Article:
Steven Lyle Jordan

A technologist and fan's observations on science, fiction and futurism

Authoring: My own 25-year monkey

author Steven Lyle Jordan

1995.  That was the first year I wrote a novel. Really, more of a novelette, an attempt to tell a story about a unique girl’s journey and an unscrupulous doctor’s comeuppance from pursuing her. That was the beginning of my quest to become a successful author… a quest that led me through sharp rocks, brambles, biting insects, ominous shadows and poisonous plants, before finally leading me over a cliff.

Yes: This is the story of what turned out to be the biggest mistake of my life.

As a youth, I pursued illustration, and had an appreciation for science fiction and graphic novels.  During my last year of high school, I worked on an illustrated version of the classic SF story Metropolis, creating original design and art to create a 100-page graphic novel.  It was far from perfect, but it looked like the rough beginnings of what I thought could be a money-making living.

But after college, I had trouble developing original material for my graphic novels.  When, one year, I developed a set of characters and a vague premise for a graphic project, I realized that I didn’t initially know what to do with them; and I finally realized that I needed to write a script for the project, so I’d have a direction for my art.  After taking a few notes, I decided to write my first script as a short story, so it would include the detail I wanted to include in the graphic novel.

Utilizing for my storytelling skills the English education I’d gained in the Montgomery County, Md, public school system, plus the shelves of SF books and magazines I’d read since my childhood, I started writing, telling the story and providing the detail about the universe and characters I needed.  After I wrote the first, another story came to me, and I wrote that.  Then I wrote a third.  In no time, I had a series of short stories in a current theme, enough to consider a short series.  And when I stopped and reread them, I discovered my writing skills were far better than my illustrating skills.  Kind of a painful realization about my illustrating skills, but at the same time, presenting the possibility of a new potential pastime, maybe even a lucrative career… if I played my cards right.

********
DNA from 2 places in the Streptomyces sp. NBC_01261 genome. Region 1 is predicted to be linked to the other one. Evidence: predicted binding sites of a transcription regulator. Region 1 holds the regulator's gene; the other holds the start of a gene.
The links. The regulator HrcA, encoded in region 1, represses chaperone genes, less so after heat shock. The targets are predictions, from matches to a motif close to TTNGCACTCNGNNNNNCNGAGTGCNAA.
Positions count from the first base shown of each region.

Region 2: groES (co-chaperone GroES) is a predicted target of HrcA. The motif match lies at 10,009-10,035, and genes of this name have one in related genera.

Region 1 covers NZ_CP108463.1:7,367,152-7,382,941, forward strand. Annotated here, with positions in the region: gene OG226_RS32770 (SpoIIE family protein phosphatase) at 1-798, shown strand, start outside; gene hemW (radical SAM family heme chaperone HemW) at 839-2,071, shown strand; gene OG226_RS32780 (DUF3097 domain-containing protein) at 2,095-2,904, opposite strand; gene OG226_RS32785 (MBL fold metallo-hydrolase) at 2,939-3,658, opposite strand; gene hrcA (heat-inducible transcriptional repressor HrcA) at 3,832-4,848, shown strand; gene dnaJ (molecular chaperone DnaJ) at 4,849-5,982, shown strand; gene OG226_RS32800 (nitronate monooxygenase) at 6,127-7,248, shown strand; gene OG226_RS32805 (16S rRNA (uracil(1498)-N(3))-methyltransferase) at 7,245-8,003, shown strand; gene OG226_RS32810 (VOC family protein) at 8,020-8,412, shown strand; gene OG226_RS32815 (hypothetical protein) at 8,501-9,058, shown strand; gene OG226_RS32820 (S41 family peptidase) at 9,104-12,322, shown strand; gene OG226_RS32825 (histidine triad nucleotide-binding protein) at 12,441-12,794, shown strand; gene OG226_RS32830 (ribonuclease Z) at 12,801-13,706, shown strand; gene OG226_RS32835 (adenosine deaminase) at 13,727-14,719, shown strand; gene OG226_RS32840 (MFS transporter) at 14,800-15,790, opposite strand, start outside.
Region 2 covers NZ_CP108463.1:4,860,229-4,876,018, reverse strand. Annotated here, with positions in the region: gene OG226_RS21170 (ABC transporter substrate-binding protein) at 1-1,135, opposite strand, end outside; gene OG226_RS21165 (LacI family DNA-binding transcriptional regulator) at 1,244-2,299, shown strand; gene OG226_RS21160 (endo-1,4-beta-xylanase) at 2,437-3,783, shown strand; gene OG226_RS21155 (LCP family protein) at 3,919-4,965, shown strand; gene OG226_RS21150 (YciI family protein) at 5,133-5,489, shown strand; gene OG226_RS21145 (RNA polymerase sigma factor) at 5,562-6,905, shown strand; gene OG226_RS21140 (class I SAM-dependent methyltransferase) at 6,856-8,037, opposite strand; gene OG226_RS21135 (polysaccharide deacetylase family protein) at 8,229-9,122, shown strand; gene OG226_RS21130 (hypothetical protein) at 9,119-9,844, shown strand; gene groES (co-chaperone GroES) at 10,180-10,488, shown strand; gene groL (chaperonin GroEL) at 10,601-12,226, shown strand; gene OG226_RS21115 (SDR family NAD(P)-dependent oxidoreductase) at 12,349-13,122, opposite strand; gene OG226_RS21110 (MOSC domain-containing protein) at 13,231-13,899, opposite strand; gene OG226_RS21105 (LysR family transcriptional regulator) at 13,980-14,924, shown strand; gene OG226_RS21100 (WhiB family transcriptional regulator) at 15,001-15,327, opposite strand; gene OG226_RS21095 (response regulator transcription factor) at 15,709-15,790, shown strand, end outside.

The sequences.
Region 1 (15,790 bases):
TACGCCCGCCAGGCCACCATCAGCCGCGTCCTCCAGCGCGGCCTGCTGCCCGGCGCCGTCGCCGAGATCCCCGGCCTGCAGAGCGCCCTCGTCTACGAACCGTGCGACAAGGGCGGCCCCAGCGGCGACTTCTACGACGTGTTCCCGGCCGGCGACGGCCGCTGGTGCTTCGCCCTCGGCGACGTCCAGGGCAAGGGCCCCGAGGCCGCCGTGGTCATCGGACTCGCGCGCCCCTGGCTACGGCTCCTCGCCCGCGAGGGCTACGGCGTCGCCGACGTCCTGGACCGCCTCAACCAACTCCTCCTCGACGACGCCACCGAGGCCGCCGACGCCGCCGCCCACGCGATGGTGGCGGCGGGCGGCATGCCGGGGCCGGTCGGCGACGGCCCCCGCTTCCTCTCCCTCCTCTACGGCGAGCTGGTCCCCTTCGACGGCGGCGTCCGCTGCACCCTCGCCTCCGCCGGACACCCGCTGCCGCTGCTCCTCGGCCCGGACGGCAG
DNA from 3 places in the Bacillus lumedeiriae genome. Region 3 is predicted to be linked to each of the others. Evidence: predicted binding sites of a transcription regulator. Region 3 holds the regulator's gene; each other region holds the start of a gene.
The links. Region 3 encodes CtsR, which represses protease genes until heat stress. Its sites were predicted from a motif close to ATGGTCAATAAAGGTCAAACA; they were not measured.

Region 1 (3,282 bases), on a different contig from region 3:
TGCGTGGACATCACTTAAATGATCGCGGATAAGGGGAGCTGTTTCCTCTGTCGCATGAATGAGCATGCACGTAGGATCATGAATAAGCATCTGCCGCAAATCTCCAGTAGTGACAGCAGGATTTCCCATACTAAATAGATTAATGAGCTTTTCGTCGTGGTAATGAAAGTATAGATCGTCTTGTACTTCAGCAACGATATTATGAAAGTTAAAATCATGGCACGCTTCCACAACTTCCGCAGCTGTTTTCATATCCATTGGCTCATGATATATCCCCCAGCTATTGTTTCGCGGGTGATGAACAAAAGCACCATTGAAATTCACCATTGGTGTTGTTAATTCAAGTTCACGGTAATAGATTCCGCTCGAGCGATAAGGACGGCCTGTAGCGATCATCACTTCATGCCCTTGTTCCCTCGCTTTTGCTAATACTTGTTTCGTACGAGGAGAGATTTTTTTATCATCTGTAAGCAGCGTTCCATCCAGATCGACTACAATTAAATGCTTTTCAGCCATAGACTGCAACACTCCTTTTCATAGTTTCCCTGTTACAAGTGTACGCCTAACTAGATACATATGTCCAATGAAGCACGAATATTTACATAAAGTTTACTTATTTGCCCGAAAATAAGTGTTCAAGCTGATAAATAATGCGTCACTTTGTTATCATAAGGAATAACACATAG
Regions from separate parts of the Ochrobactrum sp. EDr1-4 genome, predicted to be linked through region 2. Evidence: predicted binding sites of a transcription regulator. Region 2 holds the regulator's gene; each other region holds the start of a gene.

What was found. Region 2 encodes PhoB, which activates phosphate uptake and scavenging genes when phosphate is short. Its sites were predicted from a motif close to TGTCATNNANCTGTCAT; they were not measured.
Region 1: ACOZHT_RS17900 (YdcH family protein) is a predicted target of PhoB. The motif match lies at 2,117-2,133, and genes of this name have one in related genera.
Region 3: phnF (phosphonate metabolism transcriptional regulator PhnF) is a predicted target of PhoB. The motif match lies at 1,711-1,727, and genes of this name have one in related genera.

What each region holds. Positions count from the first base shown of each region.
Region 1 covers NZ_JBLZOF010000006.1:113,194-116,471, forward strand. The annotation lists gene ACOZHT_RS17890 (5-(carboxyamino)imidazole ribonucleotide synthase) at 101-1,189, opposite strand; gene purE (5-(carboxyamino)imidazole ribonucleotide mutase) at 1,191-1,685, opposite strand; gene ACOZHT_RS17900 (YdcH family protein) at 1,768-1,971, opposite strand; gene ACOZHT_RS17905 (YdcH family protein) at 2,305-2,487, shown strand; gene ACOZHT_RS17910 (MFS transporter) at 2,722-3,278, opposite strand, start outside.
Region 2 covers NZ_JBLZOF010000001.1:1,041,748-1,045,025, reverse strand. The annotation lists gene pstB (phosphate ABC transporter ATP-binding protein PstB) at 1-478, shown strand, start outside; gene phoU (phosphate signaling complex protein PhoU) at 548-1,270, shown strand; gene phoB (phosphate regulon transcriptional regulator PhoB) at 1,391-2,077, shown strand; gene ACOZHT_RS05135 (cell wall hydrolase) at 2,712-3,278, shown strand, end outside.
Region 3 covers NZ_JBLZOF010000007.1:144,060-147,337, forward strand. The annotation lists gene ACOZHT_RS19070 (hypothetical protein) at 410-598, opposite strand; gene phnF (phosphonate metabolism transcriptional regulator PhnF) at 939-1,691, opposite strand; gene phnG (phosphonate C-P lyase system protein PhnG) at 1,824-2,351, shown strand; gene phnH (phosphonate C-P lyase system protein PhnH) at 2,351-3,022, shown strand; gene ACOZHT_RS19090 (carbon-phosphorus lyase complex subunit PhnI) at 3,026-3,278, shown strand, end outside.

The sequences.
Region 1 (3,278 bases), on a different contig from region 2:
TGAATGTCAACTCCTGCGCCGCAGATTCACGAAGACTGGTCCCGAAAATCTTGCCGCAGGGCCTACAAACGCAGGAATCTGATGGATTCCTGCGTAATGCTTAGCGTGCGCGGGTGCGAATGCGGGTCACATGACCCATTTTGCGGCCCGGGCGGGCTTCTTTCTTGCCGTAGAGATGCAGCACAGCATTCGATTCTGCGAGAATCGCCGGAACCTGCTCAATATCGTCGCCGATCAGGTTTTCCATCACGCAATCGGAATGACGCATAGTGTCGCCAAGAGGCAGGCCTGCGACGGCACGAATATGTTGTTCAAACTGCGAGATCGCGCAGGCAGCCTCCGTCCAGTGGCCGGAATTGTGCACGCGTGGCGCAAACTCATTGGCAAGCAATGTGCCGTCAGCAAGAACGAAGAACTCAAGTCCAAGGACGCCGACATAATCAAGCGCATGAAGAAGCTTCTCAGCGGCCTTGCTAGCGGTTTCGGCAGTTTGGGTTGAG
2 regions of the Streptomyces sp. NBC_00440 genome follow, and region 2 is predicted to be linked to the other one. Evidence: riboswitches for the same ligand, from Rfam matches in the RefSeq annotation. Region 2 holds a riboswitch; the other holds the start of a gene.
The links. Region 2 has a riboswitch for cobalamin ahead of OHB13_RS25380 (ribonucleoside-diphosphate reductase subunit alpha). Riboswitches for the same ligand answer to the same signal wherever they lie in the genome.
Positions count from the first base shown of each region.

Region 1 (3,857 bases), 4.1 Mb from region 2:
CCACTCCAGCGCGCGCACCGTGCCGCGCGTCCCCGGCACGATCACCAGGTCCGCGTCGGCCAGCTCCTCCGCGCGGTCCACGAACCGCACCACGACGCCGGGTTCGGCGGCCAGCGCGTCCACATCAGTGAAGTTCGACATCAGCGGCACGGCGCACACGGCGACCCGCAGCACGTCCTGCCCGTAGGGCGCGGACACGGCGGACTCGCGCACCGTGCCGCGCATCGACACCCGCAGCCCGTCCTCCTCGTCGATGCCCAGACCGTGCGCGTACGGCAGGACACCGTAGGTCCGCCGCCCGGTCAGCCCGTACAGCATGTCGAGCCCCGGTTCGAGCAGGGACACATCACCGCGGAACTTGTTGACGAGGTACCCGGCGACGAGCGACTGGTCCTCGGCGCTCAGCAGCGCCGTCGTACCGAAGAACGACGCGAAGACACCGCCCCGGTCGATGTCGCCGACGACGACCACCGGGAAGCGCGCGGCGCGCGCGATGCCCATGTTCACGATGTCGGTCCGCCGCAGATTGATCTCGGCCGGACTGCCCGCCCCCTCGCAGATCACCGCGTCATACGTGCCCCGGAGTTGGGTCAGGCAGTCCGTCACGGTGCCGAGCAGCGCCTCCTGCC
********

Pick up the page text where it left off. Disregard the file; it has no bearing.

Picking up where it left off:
At this time, I was also self-teaching myself the beginnings of HTML, hoping to develop a career in producing web pages.  I created my own websites, and to satisfy a need for content to show off my skills, I started to write my first science and science fiction articles.  And as I continued, I thought about the possibilities of using my websites to sell my own products; novels in the newly-minted digital format of the 1990s… ebooks.

Jump to 1995, when I wrote my first story, entitled Robin.  It was short, but it proved my ability to write a coherent story.  Soon I was working on my second story, this one a full-length novel, and was more than satisfied with my progress.  Having found a forum site devoted to ebooks by then, I became a regular commenter and contributor, including discussing ebook processes and references with forum members.  Soon I made my first stories available and garnered enough support and praise from members to keep going.

Upon writing my third book, I tried shopping them to publishers.  However, and unsurprisingly, most of them didn’t even bother to respond to my queries, and the only one that did sent a boilerplate rejection letter.  It was clearly disappointing… but I’d already sold my first books as ebooks, a few dozen sales at best through the ebook forum site.  It occurred to me that, if traditional publishing wouldn’t help, I could still make an income from my e-books through the process of self-publishing.